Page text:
I hope you can not resize the <frame>
I tested it works well in FF (Firefox) and NS (Netscape), not quite well
in IE.

http://amazon.nws.noaa.gov/hads/test/frametable.html

Any new idea help me improve? Meet the requirement 1. and 2.?
Aug 2 '06 #69
RC wrote:
David E. Ross wrote:
>>
What I understand from your question is that you want to launch a new
window for a Web page with a fixed window size and no scroll bars. Is
that correct?

Yes, correct.
I would like let users change window size and scroll up/down,
left/right. But all browsers implemented the <tableare suck!

When you have a LARGE/BIG <table>, 1. you want the header row (top row)
remain on the top when you scroll the vertical scrolling bar.

Similar, 2. you want the left column remain on the left when you scroll
the horizontal scrolling bar.

I have been tried to do 1. and 2. for few months. So far I success on 1.
by used CSS

tbody.maintable { overflow-y: scroll; height: 35em; overflow-x: scroll;
width: 40em; }

By this I can limit the table height in 35em. But the browser window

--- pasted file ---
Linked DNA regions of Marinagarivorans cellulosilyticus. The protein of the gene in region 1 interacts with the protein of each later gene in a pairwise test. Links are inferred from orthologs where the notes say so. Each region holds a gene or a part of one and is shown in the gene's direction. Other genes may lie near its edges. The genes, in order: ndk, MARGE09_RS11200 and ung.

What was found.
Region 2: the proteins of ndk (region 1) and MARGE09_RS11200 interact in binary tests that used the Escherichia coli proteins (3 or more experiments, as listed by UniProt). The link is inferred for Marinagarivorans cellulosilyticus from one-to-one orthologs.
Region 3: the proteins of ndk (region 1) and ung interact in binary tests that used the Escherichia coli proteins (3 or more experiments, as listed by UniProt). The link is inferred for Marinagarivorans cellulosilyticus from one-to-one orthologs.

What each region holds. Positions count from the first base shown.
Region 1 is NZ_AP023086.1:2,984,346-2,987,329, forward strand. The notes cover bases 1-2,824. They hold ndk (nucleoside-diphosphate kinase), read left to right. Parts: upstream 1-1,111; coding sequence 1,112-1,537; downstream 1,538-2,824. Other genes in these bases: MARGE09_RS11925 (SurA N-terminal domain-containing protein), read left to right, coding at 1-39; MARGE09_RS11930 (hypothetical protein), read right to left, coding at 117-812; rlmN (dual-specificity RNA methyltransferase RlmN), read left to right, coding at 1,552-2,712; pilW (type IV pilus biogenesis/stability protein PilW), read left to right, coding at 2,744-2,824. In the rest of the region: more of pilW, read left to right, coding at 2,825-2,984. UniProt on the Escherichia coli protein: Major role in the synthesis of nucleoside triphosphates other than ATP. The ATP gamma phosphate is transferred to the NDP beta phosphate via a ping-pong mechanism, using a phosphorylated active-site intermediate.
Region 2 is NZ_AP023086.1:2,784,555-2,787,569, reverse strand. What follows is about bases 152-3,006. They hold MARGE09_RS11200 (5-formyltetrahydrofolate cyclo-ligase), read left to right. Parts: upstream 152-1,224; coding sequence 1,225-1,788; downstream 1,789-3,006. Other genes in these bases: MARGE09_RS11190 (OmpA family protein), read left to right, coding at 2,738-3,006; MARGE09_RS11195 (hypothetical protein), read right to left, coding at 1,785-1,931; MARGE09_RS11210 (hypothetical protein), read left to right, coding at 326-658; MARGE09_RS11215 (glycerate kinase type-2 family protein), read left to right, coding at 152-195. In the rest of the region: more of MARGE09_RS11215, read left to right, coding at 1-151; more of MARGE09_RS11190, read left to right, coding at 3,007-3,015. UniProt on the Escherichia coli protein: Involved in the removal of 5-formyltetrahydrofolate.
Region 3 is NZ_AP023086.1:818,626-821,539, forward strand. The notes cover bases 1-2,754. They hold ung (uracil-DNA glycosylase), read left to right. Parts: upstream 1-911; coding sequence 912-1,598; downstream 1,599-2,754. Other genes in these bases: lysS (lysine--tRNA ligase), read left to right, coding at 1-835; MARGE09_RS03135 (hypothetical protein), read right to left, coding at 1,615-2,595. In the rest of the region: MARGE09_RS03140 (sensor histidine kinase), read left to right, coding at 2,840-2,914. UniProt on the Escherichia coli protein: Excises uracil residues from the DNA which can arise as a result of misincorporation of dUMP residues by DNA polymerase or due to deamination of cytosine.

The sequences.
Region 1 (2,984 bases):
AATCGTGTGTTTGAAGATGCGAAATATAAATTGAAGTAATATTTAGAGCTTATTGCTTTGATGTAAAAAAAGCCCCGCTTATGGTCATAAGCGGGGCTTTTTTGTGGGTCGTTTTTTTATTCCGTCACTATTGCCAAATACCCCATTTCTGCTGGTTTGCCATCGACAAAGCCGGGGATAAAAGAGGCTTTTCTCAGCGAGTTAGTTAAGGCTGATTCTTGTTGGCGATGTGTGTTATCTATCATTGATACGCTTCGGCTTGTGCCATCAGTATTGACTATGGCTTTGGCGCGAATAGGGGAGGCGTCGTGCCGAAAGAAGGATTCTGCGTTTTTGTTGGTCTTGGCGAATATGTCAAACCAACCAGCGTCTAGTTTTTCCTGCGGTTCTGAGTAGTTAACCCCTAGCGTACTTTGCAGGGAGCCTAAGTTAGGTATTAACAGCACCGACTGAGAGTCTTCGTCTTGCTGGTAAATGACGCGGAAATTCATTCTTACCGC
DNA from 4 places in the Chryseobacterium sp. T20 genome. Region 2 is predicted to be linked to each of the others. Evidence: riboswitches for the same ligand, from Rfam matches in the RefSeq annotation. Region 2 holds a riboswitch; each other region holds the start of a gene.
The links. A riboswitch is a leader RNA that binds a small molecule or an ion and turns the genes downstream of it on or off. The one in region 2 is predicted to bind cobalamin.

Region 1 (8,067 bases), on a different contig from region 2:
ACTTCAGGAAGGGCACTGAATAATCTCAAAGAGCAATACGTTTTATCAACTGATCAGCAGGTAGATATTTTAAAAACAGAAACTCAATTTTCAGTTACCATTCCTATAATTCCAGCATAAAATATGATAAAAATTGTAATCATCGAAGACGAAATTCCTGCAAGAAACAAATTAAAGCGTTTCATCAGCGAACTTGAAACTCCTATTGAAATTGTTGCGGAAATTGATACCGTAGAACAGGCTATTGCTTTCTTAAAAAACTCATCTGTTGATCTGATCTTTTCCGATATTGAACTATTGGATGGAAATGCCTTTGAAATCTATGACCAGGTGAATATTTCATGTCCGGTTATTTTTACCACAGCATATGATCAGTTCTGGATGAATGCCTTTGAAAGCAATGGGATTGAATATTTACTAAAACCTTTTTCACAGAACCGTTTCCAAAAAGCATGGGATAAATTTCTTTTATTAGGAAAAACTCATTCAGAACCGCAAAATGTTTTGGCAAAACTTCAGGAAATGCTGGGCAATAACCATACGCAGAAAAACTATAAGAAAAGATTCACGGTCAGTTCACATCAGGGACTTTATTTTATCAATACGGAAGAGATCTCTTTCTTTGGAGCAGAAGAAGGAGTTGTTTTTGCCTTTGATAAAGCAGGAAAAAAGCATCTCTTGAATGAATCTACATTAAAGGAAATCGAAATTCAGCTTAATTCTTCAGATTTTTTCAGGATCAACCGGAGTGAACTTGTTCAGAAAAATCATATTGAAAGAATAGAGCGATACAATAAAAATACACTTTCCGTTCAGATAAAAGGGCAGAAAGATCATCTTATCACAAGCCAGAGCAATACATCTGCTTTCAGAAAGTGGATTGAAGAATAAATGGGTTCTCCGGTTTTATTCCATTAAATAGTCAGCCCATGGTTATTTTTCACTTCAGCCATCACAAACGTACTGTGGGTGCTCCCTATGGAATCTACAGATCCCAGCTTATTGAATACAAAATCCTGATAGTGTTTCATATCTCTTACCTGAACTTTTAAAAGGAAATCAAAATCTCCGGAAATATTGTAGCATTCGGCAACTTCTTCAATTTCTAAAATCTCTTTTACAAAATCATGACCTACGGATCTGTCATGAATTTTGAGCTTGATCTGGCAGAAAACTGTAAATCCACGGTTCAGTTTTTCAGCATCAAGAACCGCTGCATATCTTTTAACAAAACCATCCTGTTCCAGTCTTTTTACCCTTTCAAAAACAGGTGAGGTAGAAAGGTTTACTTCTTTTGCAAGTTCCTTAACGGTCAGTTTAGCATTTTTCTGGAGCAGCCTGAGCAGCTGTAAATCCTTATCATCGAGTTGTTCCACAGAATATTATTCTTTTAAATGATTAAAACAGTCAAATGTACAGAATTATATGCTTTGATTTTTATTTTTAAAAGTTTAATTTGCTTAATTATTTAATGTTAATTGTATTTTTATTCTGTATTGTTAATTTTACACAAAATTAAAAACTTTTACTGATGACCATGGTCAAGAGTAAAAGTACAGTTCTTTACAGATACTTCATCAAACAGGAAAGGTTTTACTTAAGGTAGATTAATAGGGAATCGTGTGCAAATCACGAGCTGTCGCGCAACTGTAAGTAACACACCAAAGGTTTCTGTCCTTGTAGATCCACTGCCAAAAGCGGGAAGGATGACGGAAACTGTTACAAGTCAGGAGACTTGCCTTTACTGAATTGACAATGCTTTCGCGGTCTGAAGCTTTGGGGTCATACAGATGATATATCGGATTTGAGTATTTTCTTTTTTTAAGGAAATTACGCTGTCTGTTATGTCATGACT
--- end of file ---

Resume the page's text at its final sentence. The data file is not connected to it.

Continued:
override the width, made the window very wide. I also tried

<table width="80%"still no luck.

Therefore, I give up this. I came up my own way to handle a LARGE/BIG
<table>. Let user doing up/down, left/right meet the requirement 1. and 2.

>You will be going through a lot of effort to seize control of my
browser, but my browser will defeat that effort and leave me in control.


Try this link, I know you can still resize the window size.
I hope you can not resize the <frame>
I tested it works well in FF (Firefox) and NS (Netscape), not quite well
in IE.

http://amazon.nws.noaa.gov/hads/test/frametable.html

Any new idea help me improve? Meet the requirement 1. and 2.?